FWIW, I was in Bellevue, WA in the past week in a lovely building in a lovely neighborhood. Of about 24 units, at least 12 are being rented out to 30-somethings who work in tech and can afford the high rents. The owners are Chinese and the units are ‘investments’ (read: sanctuary if they need to get to safety.) I don’t know that all buildings have a 50% offshore-ownership rate, but 20 years ago that whole building would have been owner occupied by local residents.

      Sorry about long, chatty comment but this topic has become extremely resonant in my neighborhood.

      I emphatically agree with Yves and with the previous commenter: this whole immigration issue, for many of us, is not actually about race. It’s about overwhelmed infrastructure, globalization, and problems in ‘free markets’ that apparently we are not supposed to discuss, because if we point to actual problems and say they need to be addressed, the DNC shuts us down as ‘racists’ and the GOP has simplistic, stupid ideas that will only make things worse because they can’t get their heads around the fact that the problem is **not** with race, it’s with unfettered markets, rampant globalization, and screwed over taxpayers.

      1. johnnygl

        Yes, very similar story in boston suburbs, too. Lots of chinese capital coming here. Lot of indians who seems to be on h1b visas.

        This problem reaches pretty far up the income ladder, too. I don’t think trump understands the issue very well, but he’s hitting closer to the mark than any other politican. Few are even aware of this problem. I think this is why you see his base expanding quite easily up the income scale into the broader republican base.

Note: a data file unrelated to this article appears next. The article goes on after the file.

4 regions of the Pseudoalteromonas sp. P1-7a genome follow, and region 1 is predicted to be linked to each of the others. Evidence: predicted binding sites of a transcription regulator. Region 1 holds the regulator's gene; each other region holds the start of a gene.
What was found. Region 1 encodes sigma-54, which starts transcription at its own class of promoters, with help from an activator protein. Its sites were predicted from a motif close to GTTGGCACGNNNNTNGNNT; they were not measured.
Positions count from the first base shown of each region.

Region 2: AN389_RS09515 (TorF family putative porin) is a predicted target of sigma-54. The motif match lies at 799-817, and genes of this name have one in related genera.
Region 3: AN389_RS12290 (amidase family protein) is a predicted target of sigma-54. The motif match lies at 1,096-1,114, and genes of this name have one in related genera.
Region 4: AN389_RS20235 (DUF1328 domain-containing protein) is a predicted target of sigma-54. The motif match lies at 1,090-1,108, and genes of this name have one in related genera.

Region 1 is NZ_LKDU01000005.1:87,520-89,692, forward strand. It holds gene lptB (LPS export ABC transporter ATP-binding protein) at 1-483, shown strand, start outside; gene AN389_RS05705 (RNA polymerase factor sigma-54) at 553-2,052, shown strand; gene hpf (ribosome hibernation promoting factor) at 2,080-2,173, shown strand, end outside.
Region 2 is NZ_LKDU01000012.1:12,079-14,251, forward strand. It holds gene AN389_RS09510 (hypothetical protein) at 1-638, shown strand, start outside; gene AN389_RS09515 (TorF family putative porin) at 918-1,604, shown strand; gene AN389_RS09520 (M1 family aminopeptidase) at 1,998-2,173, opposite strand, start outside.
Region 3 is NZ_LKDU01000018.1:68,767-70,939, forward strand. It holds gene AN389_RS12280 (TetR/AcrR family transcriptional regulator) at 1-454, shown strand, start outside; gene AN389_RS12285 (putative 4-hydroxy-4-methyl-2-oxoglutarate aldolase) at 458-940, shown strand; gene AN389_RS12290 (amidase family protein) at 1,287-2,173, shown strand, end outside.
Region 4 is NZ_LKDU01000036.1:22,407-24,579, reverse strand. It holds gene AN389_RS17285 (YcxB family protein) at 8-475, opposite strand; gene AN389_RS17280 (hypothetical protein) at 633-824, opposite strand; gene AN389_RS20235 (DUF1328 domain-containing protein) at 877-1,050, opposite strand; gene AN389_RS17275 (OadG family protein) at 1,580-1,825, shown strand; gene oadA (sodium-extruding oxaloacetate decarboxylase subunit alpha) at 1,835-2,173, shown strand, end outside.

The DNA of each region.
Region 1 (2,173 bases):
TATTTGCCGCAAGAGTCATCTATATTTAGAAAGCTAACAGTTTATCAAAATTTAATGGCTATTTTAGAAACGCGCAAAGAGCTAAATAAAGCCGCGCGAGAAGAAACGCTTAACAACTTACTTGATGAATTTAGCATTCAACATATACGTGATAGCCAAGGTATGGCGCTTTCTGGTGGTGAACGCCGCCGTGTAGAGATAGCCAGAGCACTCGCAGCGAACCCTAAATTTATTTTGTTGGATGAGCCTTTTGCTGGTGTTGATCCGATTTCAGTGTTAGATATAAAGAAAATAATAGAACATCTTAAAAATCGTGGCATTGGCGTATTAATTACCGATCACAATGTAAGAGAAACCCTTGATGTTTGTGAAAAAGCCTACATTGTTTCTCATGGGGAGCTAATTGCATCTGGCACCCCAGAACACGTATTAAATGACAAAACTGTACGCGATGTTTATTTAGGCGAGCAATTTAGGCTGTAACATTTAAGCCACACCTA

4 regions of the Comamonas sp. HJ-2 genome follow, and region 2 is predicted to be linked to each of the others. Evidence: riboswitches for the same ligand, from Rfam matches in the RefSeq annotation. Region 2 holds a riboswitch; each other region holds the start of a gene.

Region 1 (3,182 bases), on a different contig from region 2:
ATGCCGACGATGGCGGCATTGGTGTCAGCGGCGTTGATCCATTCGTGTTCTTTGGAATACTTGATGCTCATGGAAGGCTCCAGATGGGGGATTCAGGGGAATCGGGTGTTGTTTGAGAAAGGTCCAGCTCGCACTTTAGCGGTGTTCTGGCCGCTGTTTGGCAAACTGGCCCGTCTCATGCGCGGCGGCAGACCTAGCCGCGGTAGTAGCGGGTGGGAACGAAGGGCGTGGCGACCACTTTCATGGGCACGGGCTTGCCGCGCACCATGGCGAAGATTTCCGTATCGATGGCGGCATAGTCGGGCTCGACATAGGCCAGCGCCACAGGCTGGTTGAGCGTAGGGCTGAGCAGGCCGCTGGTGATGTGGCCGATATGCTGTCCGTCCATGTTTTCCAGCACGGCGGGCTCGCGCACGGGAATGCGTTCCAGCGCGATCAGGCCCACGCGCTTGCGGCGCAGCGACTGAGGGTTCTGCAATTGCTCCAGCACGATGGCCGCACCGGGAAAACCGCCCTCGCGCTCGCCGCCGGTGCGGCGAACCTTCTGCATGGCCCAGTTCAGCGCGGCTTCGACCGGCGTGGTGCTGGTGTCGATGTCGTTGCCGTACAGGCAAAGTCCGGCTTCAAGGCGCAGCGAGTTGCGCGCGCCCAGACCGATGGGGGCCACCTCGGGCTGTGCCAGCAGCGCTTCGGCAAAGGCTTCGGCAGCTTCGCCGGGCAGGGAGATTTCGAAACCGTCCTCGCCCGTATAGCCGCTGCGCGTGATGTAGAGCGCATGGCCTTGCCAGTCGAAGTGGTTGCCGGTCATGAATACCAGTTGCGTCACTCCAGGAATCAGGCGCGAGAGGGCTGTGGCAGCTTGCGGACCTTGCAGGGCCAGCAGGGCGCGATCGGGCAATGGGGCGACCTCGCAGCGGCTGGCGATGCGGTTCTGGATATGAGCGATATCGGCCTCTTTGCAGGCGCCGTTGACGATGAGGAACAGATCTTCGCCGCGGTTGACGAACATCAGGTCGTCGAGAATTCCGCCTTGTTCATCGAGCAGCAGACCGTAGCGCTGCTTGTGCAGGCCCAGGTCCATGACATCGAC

1. readerOfTeaLeaves

          You make some very interesting observations about Trump — and the people who make these rules (which is basically giving fealty to the Zuckerbergs and other holders of intellectual property).

          Given the fact that apparently the Great Minds in Congress have not yet hired a lot of H1B employees to answer their phones, email, and other daily tasks, they’re basically clueless about the impact that H1B has had in American business.

          As an aside, I’ll simply note that the H1B employees that I know are stellar people, and they work hard and do some great things. But…. that still doesn’t address the issues of how importing a whole lot of highly educated people impacts our salaries. This is the dark side of neoliberalism, and it has zilch to do with racism and everything to do with exalting capital over labor.

          If ‘money made money’ so easily, you could stack Benjamins on a desk and, with the miracle of compound interest, do well over the course of a year. Unfortunately, you need labor (brains, creativity, work ethic, humor, persistence) to actually ‘innovate’ and make money.

          But when your neoliberal economic idiocy has made ‘labor’ as easily interchangeable as your light bulbs, and just one more ‘cost’ on your spreadsheet, then the complex social, environmental, cultural, and educational H1B issues are not visible to you. I agree with you that Trump has no clue about the complexity or non-racist ramifications of the whole immigration debate. Clinton, however, is not only clueless — she’s scoldy-cat, as if anyone who objects to the current lunacy is ‘a racist’. Anyone who objects to the current lunacy is, arguably, someone who cares about social coherence, stable communities, and good business practices. Neither Trump nor Clinton have a f*cking clue.

          Layer on to this mess the demographics of many regions in the world, and this problem is probably going to accelerate: creating good business structures and decent jobs appears to be one of the primary issues globally – whether it is in China, or Greece, or France, we are seeing people start to raise holy hell at what unfettered, unmanaged globalization has actually cost them.